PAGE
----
Cytokine storms

A cytokine storm, also known as hypercytokinemia, is a severe immune reaction where the body releases excessive levels of cytokines, leading to systemic inflammation and potentially life-threatening organ damage. This phenomenon can be triggered by infections (e.g., influenza, COVID-19), autoimmune disorders, and certain therapies like CAR T-cell therapy. Key cytokines involved include interleukin-1, interleukin-6, and TNF, which can cause symptoms such as fever, fatigue, and acute respiratory distress syndrome (ARDS). Effective management often involves immunosuppressive therapies targeting specific cytokines.
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what are the main triggers that can lead to a cytokine storm
Cytokine storms can be triggered by a variety of factors, including:
  1. Infections: Viral infections such as H1N1 influenza, H5N1 influenza, SARS-CoV-1, SARS-CoV-2, Epstein-Barr virus, and cytomegalovirus are common triggers. Bacterial infections like group A streptococcus can also cause cytokine storms.
  2. Autoimmune Disorders: Conditions such as systemic juvenile idiopathic arthritis and macrophage activation syndrome can lead to cytokine storms.
  3. Immunotherapy: Treatments like CAR T-cell therapy can induce cytokine release syndrome, which can escalate into a cytokine storm.
  4. Non-infectious Conditions: Graft-versus-host disease and post-cardiac arrest syndrome are examples of non-infectious triggers.
what role do cytokines play in the immune response during a cytokine storm
Cytokines are crucial in coordinating the immune response during a cytokine storm. They act as signaling molecules that regulate the activity of immune cells, promoting inflammation and recruiting additional immune cells to the site of infection or injury. Key cytokines involved include interleukin-1, interleukin-6, TNF, and interferon-γ, which can lead to systemic inflammation and organ damage when produced in excess. This overproduction creates a positive feedback loop, amplifying the immune response and potentially causing severe tissue damage and multi-organ failure.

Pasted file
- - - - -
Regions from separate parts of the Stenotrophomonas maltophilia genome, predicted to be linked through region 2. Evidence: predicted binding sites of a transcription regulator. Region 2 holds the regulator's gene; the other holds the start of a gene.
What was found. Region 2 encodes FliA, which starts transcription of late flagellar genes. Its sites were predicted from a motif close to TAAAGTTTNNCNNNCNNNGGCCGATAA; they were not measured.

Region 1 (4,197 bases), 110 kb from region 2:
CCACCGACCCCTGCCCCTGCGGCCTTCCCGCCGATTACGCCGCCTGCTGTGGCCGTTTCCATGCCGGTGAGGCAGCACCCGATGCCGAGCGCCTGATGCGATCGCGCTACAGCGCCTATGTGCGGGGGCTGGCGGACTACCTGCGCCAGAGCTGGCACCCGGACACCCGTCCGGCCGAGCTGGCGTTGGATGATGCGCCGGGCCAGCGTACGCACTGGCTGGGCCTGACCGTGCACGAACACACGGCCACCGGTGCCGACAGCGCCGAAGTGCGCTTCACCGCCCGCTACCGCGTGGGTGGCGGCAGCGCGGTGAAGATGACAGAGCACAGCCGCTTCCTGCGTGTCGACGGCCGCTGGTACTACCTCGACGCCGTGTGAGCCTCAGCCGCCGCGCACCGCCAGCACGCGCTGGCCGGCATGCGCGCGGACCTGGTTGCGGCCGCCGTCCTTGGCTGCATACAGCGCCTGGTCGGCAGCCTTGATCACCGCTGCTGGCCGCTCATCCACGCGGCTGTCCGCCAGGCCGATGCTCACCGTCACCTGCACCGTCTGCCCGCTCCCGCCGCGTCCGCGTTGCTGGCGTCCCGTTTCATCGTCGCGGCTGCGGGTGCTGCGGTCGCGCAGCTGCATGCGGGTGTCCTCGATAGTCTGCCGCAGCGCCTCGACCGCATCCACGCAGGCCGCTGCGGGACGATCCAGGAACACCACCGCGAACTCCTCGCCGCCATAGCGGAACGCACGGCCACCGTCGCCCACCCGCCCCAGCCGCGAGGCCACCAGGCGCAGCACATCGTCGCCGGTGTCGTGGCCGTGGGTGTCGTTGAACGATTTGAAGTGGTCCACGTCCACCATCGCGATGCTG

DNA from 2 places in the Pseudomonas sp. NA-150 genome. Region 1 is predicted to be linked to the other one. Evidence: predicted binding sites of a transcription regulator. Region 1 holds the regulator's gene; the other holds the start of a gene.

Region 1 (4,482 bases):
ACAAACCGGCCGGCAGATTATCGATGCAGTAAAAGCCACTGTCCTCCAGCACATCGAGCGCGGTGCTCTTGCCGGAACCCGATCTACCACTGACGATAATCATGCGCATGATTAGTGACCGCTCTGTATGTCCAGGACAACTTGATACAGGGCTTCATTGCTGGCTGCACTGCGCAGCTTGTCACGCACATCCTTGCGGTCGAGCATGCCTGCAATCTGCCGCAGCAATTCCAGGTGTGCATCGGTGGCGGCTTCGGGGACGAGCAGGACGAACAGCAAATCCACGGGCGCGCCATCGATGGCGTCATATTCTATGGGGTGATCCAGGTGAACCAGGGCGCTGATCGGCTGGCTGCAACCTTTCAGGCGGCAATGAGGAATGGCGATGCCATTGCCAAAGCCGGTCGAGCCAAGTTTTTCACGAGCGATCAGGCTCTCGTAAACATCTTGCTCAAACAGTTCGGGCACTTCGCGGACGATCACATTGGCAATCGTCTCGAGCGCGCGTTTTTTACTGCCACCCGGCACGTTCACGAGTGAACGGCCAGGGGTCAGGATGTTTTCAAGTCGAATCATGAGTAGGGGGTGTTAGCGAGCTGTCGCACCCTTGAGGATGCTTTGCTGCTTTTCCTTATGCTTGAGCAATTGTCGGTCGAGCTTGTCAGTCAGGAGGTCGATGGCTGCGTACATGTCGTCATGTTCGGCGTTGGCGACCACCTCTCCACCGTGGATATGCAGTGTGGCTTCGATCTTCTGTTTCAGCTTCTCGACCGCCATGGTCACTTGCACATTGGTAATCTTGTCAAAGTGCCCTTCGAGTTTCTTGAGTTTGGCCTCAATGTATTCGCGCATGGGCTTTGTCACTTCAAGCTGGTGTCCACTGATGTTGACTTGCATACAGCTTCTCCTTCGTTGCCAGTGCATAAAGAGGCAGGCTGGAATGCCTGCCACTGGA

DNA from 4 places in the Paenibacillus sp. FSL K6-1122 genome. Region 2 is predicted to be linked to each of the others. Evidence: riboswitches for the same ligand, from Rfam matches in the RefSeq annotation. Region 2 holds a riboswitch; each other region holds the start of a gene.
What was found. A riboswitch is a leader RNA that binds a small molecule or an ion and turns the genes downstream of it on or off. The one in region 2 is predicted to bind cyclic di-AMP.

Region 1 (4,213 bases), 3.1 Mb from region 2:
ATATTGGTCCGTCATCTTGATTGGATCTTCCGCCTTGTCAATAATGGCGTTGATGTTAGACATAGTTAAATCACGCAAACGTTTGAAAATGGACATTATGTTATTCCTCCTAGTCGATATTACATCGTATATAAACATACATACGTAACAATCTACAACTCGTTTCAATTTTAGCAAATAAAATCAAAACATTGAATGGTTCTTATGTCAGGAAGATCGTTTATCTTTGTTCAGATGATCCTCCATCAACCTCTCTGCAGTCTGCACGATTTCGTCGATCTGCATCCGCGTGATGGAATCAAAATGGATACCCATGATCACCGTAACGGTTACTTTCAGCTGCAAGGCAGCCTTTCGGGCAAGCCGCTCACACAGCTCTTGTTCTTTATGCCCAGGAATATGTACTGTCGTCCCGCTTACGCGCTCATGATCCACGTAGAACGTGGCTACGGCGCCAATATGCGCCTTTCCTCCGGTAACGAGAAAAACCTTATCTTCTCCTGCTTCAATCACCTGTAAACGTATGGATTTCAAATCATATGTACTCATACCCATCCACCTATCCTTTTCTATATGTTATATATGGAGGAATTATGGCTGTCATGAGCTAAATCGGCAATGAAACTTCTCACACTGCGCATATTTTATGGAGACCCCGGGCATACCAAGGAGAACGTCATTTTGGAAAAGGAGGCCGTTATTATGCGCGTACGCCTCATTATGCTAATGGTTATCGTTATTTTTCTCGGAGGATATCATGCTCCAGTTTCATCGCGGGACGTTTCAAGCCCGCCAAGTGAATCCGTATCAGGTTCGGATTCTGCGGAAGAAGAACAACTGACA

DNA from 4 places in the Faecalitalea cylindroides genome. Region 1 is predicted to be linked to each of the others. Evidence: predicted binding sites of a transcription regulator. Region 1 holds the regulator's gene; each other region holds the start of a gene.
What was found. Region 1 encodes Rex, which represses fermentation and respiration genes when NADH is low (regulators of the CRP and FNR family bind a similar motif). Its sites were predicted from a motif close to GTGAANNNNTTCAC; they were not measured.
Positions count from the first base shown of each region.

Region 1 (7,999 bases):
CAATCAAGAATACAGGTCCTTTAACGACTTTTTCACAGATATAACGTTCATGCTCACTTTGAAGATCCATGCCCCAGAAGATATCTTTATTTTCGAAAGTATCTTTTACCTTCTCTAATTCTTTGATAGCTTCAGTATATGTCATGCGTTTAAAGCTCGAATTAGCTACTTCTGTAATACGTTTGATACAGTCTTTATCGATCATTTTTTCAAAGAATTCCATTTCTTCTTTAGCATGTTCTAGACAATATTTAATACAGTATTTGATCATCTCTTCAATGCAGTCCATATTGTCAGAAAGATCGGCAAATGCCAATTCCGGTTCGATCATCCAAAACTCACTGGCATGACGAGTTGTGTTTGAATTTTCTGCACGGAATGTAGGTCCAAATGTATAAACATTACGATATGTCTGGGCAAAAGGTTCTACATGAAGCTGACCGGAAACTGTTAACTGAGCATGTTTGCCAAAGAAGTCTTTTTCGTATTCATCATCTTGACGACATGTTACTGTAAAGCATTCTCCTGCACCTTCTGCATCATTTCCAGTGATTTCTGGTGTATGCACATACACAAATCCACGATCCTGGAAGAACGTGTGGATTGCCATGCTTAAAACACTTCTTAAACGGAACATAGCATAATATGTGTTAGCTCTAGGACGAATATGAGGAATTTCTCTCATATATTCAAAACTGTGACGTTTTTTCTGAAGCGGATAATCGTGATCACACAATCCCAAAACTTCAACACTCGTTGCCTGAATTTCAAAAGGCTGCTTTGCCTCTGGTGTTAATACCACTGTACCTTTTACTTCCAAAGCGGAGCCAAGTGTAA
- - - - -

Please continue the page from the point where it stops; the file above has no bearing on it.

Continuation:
how do cytokines like interferon-γ and interleukin-1 contribute to the severity of a cytokine storm
Cytokines like interferon-γ (IFN-γ) and interleukin-1 (IL-1) play significant roles in the severity of a cytokine storm by promoting inflammation and immune cell activation.
  • Interferon-γ (IFN-γ): Primarily secreted by activated T cells and NK cells, IFN-γ is a potent activator of macrophages. It induces fever, chills, headache, dizziness, and fatigue. Elevated levels of IFN-γ can lead to prolonged activation of immune cells, contributing to systemic inflammation and tissue damage.
  • Interleukin-1 (IL-1): IL-1 is encoded by two genes (IL1A and IL1B) and binds to the interleukin-1 receptor, activating intracellular signaling pathways like NF-κB. IL-1 can induce fever and promote the secretion of other proinflammatory cytokines, exacerbating the inflammatory response and contributing to organ damage.
Both cytokines are central to the pathophysiology of cytokine storms, driving hyperinflammation and multi-organ dysfunction.
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